@IgorGanapolsky Should be the same for both on principle (after all, they use essentially the same code). A more interesting question would be how they impact the cache and working set, but I think that will depend on the morphology of the tree. – dmckee Mar 10 at 1:45

I would like to share some notes that I took down while learning this:

Understanding the terms:

This picture should give you the idea about the context in which the words breadth and depth are used.

Understanding Breadth and Depth

Depth-First Search:

Depth-First Search

  • Depth-first search algorithm acts as if it wants to get as far away from the starting point as quickly as possible.

  • It generally uses a Stack to remember where it should go when it reaches a dead end.

  • Rules to follow: Push first vertex A on to the Stack

    1. If possible, visit an adjacent unvisited vertex, mark it as visited, and push it on the stack.
    2. If you can’t follow Rule 1, then, if possible, pop a vertex off the stack.
    3. If you can’t follow Rule 1 or Rule 2, you’re done.
  • Java code:

    public void searchDepthFirst() {
        // Begin at vertex 0 (A)
        vertexList[0].wasVisited = true;
        while (!stack.isEmpty()) {
            int adjacentVertex = getAdjacentUnvisitedVertex(stack.peek());
            // If no such vertex
            if (adjacentVertex == -1) {
            } else {
                vertexList[adjacentVertex].wasVisited = true;
                // Do something
        // Stack is empty, so we're done, reset flags
        for (int j = 0; j < nVerts; j++)
            vertexList[j].wasVisited = false;
  • Application: Depth-first searches are often used in simulations of games (and game-like situations in the real world). In a typical game you can choose one of several possible actions. Each choice leads to further choices, each of which leads to further choices, and so on into an ever-expanding tree-shaped graph of possibilities.

Breadth-First Search:

Breadth-First Search

  • The breadth-first search algorithm likes to stay as close as possible to the starting point.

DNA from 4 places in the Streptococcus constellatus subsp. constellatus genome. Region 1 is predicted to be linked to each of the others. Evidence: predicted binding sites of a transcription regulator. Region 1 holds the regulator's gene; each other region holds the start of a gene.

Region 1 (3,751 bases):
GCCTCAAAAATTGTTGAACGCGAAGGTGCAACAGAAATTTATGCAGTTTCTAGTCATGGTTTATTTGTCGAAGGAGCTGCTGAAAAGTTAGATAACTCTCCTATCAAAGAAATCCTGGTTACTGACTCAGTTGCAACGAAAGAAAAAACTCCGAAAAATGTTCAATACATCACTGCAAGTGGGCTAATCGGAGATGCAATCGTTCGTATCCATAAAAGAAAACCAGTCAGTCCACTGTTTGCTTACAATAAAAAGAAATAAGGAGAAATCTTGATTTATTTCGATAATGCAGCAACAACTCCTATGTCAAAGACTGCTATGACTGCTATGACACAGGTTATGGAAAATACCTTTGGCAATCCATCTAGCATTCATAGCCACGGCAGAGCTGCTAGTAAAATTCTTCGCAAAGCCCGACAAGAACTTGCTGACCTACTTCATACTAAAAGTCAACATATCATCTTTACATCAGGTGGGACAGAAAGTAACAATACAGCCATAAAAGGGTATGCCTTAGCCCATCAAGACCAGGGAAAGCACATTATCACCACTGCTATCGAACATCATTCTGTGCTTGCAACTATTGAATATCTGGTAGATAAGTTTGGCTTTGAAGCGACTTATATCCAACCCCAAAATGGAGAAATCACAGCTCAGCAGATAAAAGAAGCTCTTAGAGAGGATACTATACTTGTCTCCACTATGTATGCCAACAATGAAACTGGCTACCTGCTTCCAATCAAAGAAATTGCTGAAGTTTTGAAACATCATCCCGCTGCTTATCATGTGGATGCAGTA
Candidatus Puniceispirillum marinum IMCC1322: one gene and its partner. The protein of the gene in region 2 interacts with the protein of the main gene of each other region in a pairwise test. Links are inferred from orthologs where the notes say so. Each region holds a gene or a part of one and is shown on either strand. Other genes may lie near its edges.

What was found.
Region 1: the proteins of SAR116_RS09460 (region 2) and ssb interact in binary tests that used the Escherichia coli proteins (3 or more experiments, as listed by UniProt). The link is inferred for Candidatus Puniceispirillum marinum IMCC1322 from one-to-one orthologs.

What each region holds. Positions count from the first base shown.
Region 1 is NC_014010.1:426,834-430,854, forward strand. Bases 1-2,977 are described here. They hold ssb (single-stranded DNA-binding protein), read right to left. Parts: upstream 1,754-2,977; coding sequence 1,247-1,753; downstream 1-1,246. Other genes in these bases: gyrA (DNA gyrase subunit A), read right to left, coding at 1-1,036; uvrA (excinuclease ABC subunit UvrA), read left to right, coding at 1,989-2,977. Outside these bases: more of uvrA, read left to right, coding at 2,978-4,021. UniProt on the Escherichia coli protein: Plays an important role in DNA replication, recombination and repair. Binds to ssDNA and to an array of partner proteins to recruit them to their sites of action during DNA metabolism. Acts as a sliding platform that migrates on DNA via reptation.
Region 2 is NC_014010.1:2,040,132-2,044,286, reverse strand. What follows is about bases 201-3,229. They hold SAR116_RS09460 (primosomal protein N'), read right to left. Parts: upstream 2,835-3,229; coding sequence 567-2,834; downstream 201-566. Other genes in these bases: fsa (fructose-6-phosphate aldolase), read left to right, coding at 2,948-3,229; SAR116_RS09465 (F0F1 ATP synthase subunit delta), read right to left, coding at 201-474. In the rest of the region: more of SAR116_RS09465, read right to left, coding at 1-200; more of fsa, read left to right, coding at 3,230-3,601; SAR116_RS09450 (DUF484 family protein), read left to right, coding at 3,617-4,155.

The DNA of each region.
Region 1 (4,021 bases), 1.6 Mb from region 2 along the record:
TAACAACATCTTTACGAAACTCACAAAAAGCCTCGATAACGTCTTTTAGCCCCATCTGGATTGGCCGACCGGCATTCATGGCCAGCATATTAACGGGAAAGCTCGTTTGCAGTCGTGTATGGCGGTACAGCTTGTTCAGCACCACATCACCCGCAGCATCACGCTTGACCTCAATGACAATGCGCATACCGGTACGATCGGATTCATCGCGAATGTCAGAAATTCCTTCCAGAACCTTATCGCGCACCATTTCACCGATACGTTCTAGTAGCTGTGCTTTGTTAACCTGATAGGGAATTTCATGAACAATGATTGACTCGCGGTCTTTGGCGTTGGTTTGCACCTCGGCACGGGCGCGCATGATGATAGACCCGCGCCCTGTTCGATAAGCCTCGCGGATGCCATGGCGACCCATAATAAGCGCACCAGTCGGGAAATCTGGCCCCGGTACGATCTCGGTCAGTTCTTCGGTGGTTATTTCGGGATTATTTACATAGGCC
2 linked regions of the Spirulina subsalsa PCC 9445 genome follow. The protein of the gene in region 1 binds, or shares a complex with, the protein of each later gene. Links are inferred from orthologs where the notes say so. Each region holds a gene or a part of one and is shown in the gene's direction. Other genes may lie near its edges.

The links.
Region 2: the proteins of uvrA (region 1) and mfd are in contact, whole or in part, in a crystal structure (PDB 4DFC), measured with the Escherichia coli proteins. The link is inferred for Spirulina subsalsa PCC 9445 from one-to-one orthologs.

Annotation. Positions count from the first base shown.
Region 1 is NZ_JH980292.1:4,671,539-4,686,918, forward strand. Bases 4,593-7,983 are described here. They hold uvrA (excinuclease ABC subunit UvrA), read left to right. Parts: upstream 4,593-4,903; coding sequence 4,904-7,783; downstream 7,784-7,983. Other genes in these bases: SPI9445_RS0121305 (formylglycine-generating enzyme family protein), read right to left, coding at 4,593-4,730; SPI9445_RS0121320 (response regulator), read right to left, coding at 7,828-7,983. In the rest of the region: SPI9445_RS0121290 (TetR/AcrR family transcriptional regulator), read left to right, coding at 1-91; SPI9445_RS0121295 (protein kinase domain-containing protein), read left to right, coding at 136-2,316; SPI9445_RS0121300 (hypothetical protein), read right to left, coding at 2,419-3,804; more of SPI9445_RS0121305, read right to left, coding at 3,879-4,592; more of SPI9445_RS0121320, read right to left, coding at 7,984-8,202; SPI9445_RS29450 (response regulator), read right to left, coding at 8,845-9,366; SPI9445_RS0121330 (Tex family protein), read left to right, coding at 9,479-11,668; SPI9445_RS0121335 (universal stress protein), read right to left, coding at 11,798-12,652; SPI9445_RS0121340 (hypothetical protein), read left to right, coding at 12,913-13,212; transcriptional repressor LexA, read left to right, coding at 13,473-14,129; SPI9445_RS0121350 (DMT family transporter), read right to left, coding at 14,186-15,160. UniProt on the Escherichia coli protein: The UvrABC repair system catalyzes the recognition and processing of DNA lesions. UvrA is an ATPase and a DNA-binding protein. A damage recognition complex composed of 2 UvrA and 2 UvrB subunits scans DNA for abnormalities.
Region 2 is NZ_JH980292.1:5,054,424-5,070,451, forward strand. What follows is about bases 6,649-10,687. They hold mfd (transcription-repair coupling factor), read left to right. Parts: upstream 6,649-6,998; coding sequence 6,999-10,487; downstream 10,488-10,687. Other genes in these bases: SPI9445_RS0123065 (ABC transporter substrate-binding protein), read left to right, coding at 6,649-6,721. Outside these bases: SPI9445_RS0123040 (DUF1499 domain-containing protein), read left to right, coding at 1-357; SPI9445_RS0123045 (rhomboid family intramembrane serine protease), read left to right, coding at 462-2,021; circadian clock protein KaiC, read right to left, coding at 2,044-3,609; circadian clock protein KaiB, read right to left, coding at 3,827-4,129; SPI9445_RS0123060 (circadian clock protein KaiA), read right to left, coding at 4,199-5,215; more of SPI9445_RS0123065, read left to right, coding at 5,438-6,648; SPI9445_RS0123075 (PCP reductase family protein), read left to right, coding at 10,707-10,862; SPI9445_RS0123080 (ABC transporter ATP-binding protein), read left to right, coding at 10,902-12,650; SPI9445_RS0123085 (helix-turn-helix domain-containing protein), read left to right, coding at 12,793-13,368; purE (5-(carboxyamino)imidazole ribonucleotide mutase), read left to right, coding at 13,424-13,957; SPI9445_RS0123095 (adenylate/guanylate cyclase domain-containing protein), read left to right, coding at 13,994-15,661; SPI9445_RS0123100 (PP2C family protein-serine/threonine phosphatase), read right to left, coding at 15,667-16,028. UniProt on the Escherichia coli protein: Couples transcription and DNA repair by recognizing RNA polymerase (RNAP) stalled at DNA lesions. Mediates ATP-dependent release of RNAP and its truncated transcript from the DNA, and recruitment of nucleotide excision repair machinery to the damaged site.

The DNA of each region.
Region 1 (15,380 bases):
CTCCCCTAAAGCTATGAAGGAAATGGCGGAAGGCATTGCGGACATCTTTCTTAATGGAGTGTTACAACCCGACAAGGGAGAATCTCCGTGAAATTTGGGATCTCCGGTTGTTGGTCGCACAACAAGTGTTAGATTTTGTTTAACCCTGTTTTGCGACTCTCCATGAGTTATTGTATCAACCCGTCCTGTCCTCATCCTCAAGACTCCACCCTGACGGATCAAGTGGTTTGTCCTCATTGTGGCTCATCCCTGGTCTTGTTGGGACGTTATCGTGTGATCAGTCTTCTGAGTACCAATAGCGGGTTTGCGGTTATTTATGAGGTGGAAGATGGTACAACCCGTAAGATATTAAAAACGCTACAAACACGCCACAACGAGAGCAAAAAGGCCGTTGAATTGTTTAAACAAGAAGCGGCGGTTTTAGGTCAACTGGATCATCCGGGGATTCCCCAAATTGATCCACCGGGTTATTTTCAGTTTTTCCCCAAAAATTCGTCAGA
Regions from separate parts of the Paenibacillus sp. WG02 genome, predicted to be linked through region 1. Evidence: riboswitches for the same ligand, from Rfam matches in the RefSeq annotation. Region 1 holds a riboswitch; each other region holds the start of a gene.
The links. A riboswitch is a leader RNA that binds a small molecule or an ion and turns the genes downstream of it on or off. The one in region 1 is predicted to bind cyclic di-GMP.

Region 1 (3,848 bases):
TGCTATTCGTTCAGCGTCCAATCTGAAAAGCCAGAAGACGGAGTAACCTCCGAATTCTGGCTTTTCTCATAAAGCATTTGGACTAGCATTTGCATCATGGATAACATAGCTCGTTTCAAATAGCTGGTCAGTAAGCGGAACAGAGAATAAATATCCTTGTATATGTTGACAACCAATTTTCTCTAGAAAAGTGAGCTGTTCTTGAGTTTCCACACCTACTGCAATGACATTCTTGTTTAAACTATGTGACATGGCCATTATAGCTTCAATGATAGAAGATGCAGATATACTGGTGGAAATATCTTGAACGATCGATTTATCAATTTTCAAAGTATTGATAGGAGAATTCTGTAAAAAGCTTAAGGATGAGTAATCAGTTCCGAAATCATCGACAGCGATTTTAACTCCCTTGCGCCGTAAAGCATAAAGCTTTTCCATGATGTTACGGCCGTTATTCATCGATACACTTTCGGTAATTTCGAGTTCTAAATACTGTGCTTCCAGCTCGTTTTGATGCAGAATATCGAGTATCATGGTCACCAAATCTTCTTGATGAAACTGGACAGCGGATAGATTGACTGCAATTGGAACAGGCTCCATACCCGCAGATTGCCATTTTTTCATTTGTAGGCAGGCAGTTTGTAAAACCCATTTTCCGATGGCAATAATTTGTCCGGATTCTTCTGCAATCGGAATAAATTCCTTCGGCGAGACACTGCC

• This kind of search is generally implemented using a Queue.
  • Rules to follow: Make starting Vertex A the current vertex
    1. Visit the next unvisited vertex (if there is one) that’s adjacent to the current vertex, mark it, and insert it into the queue.
    2. If you can’t carry out Rule 1 because there are no more unvisited vertices, remove a vertex from the queue (if possible) and make it the current vertex.
    3. If you can’t carry out Rule 2 because the queue is empty, you’re done.
  • Java code:

    public void searchBreadthFirst() {
        vertexList[0].wasVisited = true;
        int v2;
        while (!queue.isEmpty()) {
            int v1 = queue.remove();
            // Until it has no unvisited neighbors, get one
            while ((v2 = getAdjUnvisitedVertex(v1)) != -1) {
                vertexList[v2].wasVisited = true;
                // Do something
        // Queue is empty, so we're done, reset flags
        for (int j = 0; j < nVerts; j++) 
            vertexList[j].wasVisited = false;
  • Application: Breadth-first search first finds all the vertices that are one edge away from the starting point, then all the vertices that are two edges away, and so on. This is useful if you’re trying to find the shortest path from the starting vertex to a given vertex.

Hopefully that should be enough for understanding the Breadth-First and Depth-First searches. For further reading I would recommend the Graphs chapter from an excellent data structures book by Robert Lafore.